Four times, Orange County has sent its coronavirus strike team to Fun Spot America’s Orlando park to see how the park is complying with COVID-19 safety rules. And four times, inspectors found that the park is failing to consistently enforce face mask requirements among guests.
The latest surprise visit to the park came on Oct. 22, said county spokesperson Despina McLaughlin. In the short report shared with Theme Park Tribune, the strike team stated, “Follow-up visit showed marked improvement with staff on compliance with state-approved reopening plan from previous visits. However, a noncompliance issue remains with patrons not wearing masks on rides. Future follow-up visit to be scheduled.”
The strike team did report that Fun Spot was in compliance with other safety measures that it pledged to enforce when the state allowed the park to reopen in late May. These include practicing physical distancing, including maintaining markings to help guests stay six feet apart, and having signage throughout the park reminding workers and customers to follow the new rules.
Theme Park Tribune previously obtained private “secret shopper” reports which found violations of COVID-19 safety rules at Fun Spot Orlando in June and July. Orange County health officer Dr. Raul Pino was aware of those safety concerns as early as June 11, with Theme Park Tribune obtaining an email that he sent to the Orange County Mayor’s Office stating in part, “they are not playing by the rules that we even let them set themselves.”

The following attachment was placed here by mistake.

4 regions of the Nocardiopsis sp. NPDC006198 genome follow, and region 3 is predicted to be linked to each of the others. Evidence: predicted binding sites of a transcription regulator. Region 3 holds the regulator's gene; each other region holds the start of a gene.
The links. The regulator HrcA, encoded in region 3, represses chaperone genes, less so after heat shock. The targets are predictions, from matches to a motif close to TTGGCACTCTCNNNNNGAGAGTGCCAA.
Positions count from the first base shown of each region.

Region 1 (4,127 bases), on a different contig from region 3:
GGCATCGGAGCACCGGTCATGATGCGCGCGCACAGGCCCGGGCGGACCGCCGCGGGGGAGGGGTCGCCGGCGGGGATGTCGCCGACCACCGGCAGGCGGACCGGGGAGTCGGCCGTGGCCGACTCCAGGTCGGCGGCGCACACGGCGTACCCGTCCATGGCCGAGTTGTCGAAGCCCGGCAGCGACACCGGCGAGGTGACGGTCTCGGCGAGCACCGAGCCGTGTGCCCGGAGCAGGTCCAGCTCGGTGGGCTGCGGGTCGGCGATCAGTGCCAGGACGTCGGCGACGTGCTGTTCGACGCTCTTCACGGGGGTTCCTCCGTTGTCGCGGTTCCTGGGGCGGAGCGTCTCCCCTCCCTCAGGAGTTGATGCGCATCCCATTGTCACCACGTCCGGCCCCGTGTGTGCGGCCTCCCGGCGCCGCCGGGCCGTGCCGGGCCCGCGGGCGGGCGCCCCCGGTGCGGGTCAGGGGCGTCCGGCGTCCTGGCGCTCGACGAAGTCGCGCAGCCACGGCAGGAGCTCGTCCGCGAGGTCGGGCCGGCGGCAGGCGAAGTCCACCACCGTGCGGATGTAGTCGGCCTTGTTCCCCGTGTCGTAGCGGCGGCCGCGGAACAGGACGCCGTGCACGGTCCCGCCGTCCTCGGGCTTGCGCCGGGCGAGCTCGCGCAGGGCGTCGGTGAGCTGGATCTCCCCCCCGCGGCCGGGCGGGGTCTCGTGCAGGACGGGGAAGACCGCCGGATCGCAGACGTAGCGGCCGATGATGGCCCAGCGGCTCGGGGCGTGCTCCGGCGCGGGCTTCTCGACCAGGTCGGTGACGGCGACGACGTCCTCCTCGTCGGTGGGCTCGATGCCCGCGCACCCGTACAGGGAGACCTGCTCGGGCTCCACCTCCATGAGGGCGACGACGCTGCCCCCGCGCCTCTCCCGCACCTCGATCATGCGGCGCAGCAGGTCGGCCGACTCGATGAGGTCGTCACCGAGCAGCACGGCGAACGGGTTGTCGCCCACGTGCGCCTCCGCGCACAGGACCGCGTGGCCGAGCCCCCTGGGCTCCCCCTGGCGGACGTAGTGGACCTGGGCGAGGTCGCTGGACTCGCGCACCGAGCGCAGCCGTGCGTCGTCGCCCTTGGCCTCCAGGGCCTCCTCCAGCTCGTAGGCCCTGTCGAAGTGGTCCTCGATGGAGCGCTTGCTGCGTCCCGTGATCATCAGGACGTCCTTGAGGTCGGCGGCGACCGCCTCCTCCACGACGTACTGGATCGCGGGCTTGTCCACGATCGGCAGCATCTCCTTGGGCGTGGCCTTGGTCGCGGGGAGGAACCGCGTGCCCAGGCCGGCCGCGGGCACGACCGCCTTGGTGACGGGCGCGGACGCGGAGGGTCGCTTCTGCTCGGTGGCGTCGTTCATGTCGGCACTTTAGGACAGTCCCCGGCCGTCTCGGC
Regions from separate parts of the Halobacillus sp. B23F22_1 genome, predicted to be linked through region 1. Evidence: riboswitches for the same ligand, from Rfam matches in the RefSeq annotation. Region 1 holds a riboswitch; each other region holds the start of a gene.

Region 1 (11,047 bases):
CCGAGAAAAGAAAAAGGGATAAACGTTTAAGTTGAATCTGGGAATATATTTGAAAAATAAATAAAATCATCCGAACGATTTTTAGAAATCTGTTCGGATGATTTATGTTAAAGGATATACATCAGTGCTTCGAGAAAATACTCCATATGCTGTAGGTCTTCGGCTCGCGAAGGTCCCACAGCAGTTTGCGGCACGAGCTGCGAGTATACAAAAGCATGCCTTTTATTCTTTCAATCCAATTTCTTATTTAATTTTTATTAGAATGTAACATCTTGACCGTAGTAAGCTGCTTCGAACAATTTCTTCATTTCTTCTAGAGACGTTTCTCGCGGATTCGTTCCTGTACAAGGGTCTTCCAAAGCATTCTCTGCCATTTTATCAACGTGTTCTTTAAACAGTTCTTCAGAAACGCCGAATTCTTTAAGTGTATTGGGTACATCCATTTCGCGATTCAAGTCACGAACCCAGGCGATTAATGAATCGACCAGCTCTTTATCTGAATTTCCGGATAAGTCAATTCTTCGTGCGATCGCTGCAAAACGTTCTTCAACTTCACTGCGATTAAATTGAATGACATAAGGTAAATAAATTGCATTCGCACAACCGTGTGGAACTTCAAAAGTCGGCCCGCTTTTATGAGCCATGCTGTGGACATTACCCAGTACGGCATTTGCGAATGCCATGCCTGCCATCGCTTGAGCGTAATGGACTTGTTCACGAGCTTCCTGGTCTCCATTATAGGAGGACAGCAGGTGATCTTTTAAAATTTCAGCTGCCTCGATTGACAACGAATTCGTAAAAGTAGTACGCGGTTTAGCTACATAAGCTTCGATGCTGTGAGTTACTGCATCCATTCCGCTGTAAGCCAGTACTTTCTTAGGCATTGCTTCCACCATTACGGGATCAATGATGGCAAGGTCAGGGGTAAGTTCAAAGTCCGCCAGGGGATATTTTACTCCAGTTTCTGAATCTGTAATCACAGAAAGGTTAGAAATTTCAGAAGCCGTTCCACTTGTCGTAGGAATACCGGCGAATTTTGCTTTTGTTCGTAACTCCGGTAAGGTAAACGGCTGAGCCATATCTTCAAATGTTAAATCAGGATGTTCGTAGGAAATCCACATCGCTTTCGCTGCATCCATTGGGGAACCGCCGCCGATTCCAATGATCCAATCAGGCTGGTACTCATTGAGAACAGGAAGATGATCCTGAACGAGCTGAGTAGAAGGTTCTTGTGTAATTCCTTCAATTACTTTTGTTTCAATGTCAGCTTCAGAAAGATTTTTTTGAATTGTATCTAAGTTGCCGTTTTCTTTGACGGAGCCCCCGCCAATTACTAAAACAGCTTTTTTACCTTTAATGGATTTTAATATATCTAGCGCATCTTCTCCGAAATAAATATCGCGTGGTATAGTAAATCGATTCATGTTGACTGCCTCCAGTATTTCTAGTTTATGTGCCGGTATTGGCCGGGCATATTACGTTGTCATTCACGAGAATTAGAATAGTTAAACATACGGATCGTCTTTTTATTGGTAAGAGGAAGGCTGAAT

Before Fun Spot reopened its parks in Orlando and Kissimmee, owner and chairman John Arie shared posts on his personal Facebook that spread misinformation about face masks, such as falsely claiming masks could result in oxygen deprivation and carbon dioxide toxicity (they cannot, as many health care professionals who wear masks for long periods of time can attest).
Fun Spot has not responded to multiple requests for comment regarding these reports. It again failed to respond to a request sent on Monday regarding the latest county visit.
Asked what the county may do to get Fun Spot to comply with COVID-19 rules, McLaughlin said, “Our Strike team is planning to meet with Fun Spot management to find a solution.”
The county strike team also visited other theme parks and attractions in recent weeks, including Oct. 16 visits to Gatorland and the Magic Kingdom, both of which were found to be in compliance of their own COVID-19 safety rules. Regarding the Disney World park, inspectors stated, “Guests have been more non-compliant with the wearing of the face masks but employees seem to be still enforcing the wearing of them.”
SeaWorld Orlando was also found to be in compliance during an Oct. 20 visit, the second time the park has been visited by the county strike team. But the latest report also included critical comments from an unnamed citizen who claimed SeaWorld employees was not been enforcing face mask rules.
“Citizen states no minimum requirements for masks, no mask required for children,” the county report summarized. “People buy beer and walk around, no mask is needed. They observed many unmasked people in front of their own staff and no one did or said anything. The walking with food or drink and no masks is particularly troublesome. The social distance markings also leave a lot to be desired. They are encouraging people to take off masks when taking photos.”
The county strike team’s findings did not match that unnamed person’s complaint, however. The team reported that on its Oct. 20 visit, it walked the entire park and found that mask violations were being corrected by SeaWorld employees, signage about the safety rules was prevalent throughout the park, and rides were being sanitized between dispatches.
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